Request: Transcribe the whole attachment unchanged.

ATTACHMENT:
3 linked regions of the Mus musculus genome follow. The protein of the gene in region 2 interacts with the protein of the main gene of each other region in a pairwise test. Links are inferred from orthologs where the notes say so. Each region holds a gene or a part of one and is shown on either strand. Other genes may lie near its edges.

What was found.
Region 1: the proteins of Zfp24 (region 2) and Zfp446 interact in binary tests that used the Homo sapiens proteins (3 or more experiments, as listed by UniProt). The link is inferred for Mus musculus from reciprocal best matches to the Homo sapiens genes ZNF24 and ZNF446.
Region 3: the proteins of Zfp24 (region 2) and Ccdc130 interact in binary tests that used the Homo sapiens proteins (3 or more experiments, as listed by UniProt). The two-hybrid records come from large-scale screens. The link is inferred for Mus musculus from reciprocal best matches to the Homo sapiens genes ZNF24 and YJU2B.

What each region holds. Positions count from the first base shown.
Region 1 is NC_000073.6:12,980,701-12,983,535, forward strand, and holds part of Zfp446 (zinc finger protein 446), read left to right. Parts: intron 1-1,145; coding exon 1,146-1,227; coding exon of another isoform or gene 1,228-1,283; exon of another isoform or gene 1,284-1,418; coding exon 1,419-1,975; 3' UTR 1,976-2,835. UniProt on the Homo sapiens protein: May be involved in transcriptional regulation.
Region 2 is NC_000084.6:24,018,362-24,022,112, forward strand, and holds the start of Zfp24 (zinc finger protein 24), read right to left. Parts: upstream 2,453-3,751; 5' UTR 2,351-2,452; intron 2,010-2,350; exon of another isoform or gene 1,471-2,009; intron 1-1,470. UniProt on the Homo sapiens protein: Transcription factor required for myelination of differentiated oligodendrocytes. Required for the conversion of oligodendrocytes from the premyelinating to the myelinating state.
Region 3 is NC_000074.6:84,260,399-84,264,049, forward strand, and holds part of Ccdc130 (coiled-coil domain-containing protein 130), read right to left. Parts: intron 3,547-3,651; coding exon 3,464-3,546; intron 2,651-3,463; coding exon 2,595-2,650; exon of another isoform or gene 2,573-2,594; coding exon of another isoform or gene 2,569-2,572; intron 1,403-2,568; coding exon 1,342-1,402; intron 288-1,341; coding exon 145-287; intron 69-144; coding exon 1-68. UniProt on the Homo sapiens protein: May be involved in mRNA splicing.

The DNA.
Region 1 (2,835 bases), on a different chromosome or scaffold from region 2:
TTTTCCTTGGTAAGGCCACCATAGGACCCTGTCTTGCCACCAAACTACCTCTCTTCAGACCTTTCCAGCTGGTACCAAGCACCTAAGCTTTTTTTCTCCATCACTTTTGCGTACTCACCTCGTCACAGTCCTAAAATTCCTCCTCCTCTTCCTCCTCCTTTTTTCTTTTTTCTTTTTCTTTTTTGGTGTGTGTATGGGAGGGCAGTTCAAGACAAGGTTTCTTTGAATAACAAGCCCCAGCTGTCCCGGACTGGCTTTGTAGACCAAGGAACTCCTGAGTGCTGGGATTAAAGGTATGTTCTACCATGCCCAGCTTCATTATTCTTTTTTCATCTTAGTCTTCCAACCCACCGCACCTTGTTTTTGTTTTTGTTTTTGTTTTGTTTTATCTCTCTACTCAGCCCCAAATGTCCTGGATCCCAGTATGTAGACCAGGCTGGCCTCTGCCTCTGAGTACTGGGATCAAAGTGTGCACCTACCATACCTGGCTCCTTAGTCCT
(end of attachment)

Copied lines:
3 linked regions of the Mus musculus genome follow. The protein of the gene in region 2 interacts with the protein of the main gene of each other region in a pairwise test. Links are inferred from orthologs where the notes say so. Each region holds a gene or a part of one and is shown on either strand. Other genes may lie near its edges.

What was found.
Region 1: the proteins of Zfp24 (region 2) and Zfp446 interact in binary tests that used the Homo sapiens proteins (3 or more experiments, as listed by UniProt). The link is inferred for Mus musculus from reciprocal best matches to the Homo sapiens genes ZNF24 and ZNF446.
Region 3: the proteins of Zfp24 (region 2) and Ccdc130 interact in binary tests that used the Homo sapiens proteins (3 or more experiments, as listed by UniProt). The two-hybrid records come from large-scale screens. The link is inferred for Mus musculus from reciprocal best matches to the Homo sapiens genes ZNF24 and YJU2B.

What each region holds. Positions count from the first base shown.
Region 1 is NC_000073.6:12,980,701-12,983,535, forward strand, and holds part of Zfp446 (zinc finger protein 446), read left to right. Parts: intron 1-1,145; coding exon 1,146-1,227; coding exon of another isoform or gene 1,228-1,283; exon of another isoform or gene 1,284-1,418; coding exon 1,419-1,975; 3' UTR 1,976-2,835. UniProt on the Homo sapiens protein: May be involved in transcriptional regulation.
Region 2 is NC_000084.6:24,018,362-24,022,112, forward strand, and holds the start of Zfp24 (zinc finger protein 24), read right to left. Parts: upstream 2,453-3,751; 5' UTR 2,351-2,452; intron 2,010-2,350; exon of another isoform or gene 1,471-2,009; intron 1-1,470. UniProt on the Homo sapiens protein: Transcription factor required for myelination of differentiated oligodendrocytes. Required for the conversion of oligodendrocytes from the premyelinating to the myelinating state.
Region 3 is NC_000074.6:84,260,399-84,264,049, forward strand, and holds part of Ccdc130 (coiled-coil domain-containing protein 130), read right to left. Parts: intron 3,547-3,651; coding exon 3,464-3,546; intron 2,651-3,463; coding exon 2,595-2,650; exon of another isoform or gene 2,573-2,594; coding exon of another isoform or gene 2,569-2,572; intron 1,403-2,568; coding exon 1,342-1,402; intron 288-1,341; coding exon 145-287; intron 69-144; coding exon 1-68. UniProt on the Homo sapiens protein: May be involved in mRNA splicing.

The DNA.
Region 1 (2,835 bases), on a different chromosome or scaffold from region 2:
TTTTCCTTGGTAAGGCCACCATAGGACCCTGTCTTGCCACCAAACTACCTCTCTTCAGACCTTTCCAGCTGGTACCAAGCACCTAAGCTTTTTTTCTCCATCACTTTTGCGTACTCACCTCGTCACAGTCCTAAAATTCCTCCTCCTCTTCCTCCTCCTTTTTTCTTTTTTCTTTTTCTTTTTTGGTGTGTGTATGGGAGGGCAGTTCAAGACAAGGTTTCTTTGAATAACAAGCCCCAGCTGTCCCGGACTGGCTTTGTAGACCAAGGAACTCCTGAGTGCTGGGATTAAAGGTATGTTCTACCATGCCCAGCTTCATTATTCTTTTTTCATCTTAGTCTTCCAACCCACCGCACCTTGTTTTTGTTTTTGTTTTTGTTTTGTTTTATCTCTCTACTCAGCCCCAAATGTCCTGGATCCCAGTATGTAGACCAGGCTGGCCTCTGCCTCTGAGTACTGGGATCAAAGTGTGCACCTACCATACCTGGCTCCTTAGTCCT